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From Almost to Altogether

A sermon given at the Tri-Lakes United Methodist Church Camp Meeting on August 7, 2016

Text: Mark 12:28-34

campmeeting4Well, our Camp Meeting day has finally arrived. I’ve been looking forward to this for quite some time, and though we’re only here for the day, our history tells us that gathering in the outdoors for worship is actually one of the most Methodist things we could possibly do.

In 1739, John Wesley took to the fields of England to begin preaching to common people. That was very unusual at a time when “proper” preaching was only considered to have taken place if it happened inside a church. But at the invitation of his friend George Whitefield, Wesley “submitted to be more vile” and, on April 2, 1739, preached to about 3,000 people near Bristol and some 4,000 more the next day—all this without the aid of microphones—just a clear voice filled with conviction.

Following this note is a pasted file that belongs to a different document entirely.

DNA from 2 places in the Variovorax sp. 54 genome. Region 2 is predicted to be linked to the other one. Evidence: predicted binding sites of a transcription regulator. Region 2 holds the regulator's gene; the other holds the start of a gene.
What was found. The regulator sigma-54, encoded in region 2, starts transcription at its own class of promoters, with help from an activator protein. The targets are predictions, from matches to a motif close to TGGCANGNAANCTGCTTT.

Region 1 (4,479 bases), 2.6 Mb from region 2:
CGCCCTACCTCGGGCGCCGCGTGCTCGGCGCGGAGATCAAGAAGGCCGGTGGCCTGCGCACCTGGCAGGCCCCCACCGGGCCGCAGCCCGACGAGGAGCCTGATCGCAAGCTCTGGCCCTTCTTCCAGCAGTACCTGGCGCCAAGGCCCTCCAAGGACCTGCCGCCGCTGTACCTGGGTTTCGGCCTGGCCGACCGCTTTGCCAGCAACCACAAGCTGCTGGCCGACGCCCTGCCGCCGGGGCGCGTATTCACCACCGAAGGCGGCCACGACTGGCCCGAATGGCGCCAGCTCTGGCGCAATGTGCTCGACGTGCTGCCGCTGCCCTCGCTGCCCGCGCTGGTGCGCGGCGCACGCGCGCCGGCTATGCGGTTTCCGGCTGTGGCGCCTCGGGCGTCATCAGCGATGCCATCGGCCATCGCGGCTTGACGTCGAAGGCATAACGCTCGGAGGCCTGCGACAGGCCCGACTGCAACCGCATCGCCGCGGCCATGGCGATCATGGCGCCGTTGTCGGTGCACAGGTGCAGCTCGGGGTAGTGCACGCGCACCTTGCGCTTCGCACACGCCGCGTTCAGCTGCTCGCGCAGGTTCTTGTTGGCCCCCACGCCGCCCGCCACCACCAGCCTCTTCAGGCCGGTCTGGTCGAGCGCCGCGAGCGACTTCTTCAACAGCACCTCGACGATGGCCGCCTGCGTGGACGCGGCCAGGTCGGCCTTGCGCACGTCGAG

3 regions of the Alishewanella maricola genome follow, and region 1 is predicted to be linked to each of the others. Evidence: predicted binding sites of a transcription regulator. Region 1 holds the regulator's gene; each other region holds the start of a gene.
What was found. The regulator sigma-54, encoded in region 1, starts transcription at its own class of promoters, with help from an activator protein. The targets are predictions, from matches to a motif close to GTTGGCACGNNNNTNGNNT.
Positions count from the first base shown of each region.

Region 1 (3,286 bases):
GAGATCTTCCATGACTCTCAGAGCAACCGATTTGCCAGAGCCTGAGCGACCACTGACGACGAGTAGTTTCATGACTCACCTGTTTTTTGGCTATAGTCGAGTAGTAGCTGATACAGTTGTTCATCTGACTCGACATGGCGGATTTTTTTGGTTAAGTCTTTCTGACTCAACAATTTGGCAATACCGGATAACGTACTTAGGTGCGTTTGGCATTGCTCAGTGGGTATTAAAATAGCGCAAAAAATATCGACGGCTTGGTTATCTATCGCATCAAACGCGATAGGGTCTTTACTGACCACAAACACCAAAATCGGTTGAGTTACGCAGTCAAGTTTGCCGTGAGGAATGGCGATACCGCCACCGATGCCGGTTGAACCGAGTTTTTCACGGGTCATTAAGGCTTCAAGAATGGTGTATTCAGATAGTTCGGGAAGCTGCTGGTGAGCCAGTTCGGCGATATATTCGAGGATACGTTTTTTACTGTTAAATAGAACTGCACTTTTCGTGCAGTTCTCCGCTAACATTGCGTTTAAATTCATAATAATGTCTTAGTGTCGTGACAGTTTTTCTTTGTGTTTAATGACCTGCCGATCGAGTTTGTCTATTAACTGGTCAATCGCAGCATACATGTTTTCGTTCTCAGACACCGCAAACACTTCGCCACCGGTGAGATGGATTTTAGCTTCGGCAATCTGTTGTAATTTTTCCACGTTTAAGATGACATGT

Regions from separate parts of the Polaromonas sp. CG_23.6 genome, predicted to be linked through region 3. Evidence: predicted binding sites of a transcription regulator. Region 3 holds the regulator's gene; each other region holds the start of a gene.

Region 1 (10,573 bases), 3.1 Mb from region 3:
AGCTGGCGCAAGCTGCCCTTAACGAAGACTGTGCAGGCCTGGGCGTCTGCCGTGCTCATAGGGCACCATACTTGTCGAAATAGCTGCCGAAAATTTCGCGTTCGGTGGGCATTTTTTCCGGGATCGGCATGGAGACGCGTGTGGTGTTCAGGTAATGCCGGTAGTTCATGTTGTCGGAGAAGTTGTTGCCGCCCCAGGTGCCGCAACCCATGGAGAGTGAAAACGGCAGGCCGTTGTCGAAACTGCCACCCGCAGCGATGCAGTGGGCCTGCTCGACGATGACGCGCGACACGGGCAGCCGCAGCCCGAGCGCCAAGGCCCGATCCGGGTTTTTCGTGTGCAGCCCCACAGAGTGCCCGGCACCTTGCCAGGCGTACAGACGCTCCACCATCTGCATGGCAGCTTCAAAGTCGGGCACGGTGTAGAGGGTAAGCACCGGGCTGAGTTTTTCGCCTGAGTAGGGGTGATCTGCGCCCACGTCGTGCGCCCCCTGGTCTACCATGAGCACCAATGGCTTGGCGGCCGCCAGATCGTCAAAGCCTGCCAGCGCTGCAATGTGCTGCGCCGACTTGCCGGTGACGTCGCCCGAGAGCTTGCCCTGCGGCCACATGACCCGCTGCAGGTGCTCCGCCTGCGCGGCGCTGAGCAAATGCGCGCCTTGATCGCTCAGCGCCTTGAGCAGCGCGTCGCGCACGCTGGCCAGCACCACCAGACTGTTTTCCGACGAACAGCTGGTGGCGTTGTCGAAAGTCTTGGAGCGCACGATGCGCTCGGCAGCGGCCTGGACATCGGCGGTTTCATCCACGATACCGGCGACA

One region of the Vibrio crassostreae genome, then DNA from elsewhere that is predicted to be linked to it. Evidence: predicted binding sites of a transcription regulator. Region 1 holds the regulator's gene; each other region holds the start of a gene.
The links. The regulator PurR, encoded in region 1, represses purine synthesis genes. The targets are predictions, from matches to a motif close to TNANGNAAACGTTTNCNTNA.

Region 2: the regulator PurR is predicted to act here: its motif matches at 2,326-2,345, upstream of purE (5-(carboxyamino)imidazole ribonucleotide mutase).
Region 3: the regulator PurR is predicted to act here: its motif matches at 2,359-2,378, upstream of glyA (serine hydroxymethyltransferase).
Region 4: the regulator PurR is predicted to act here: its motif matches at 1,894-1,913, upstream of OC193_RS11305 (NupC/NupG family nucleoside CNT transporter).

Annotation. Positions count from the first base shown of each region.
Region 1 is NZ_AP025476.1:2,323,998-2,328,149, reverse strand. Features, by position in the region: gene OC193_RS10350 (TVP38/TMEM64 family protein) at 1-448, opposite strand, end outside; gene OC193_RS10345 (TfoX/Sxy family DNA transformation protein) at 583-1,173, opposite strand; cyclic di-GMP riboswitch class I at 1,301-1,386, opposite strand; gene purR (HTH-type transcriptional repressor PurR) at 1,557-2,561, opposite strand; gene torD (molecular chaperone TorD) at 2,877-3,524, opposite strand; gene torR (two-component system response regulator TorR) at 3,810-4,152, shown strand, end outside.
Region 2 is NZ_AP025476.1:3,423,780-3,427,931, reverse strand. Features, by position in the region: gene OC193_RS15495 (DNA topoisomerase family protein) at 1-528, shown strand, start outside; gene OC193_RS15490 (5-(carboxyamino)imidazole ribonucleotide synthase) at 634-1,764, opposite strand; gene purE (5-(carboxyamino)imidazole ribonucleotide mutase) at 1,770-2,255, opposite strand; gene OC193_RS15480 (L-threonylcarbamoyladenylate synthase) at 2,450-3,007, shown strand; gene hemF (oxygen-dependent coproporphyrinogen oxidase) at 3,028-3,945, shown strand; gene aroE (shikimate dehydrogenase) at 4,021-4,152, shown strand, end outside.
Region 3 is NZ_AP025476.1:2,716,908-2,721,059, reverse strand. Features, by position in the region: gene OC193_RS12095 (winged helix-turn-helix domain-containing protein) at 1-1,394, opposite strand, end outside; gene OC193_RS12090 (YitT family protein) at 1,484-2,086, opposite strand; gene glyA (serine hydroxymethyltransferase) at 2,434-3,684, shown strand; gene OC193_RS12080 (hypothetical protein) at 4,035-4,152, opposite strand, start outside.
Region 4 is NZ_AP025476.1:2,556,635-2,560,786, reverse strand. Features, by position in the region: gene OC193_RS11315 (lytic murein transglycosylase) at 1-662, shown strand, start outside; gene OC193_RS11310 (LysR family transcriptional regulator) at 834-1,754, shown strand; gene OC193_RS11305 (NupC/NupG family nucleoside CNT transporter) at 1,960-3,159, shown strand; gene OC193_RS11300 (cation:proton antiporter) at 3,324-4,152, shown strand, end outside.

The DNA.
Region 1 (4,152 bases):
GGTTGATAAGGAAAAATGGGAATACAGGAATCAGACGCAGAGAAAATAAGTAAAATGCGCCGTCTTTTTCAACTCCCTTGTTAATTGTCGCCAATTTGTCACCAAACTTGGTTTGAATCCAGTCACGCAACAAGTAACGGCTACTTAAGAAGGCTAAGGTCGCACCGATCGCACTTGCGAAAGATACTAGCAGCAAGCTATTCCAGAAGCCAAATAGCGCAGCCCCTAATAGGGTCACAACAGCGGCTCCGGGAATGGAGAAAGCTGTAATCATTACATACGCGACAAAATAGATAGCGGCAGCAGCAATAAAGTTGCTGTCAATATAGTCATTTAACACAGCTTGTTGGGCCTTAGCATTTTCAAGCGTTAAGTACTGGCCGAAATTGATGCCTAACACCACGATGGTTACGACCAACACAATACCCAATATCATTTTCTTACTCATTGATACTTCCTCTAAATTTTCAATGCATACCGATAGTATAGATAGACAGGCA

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A Pastoral Letter to the People of Tri-Lakes UMC

TLUMC Church Family,

The Western Jurisdictional Conference of the United Methodist Church met July 13-16, 2016 in Scottsdale, AZ. The primary purpose of the jurisdictional conference is to elect and assign bishops to annual conferences within the jurisdiction. The jurisdictional conference meets every four years and, this year, there was one opening for a bishop. Bishops are elected by a slate of delegates from each annual conference in the jurisdiction. 

On July 15, the Western Jurisdiction took the unprecedented step of electing a married lesbian, Karen Oliveto, pastor of Glide Memorial UMC in San Francisco, as its new bishop. On July 16, they assigned her as the resident Bishop of the Mountain Sky Area (which includes our Rocky Mountain Conference and the Yellowstone Conference). This election took place despite our denomination’s Book of Discipline and its express prohibitions against “self-avowed, practicing homosexuals” serving as clergy in the UMC. Essentially, the Western Jurisdiction decided to set aside the rules established by the UMC General Conference, which sets the Book of Discipline. A request has been submitted to our denominational Judicial Council, the church’s version of the Supreme Court, for a ruling on the validity of this election. That ruling will likely be presented in late October of 2016.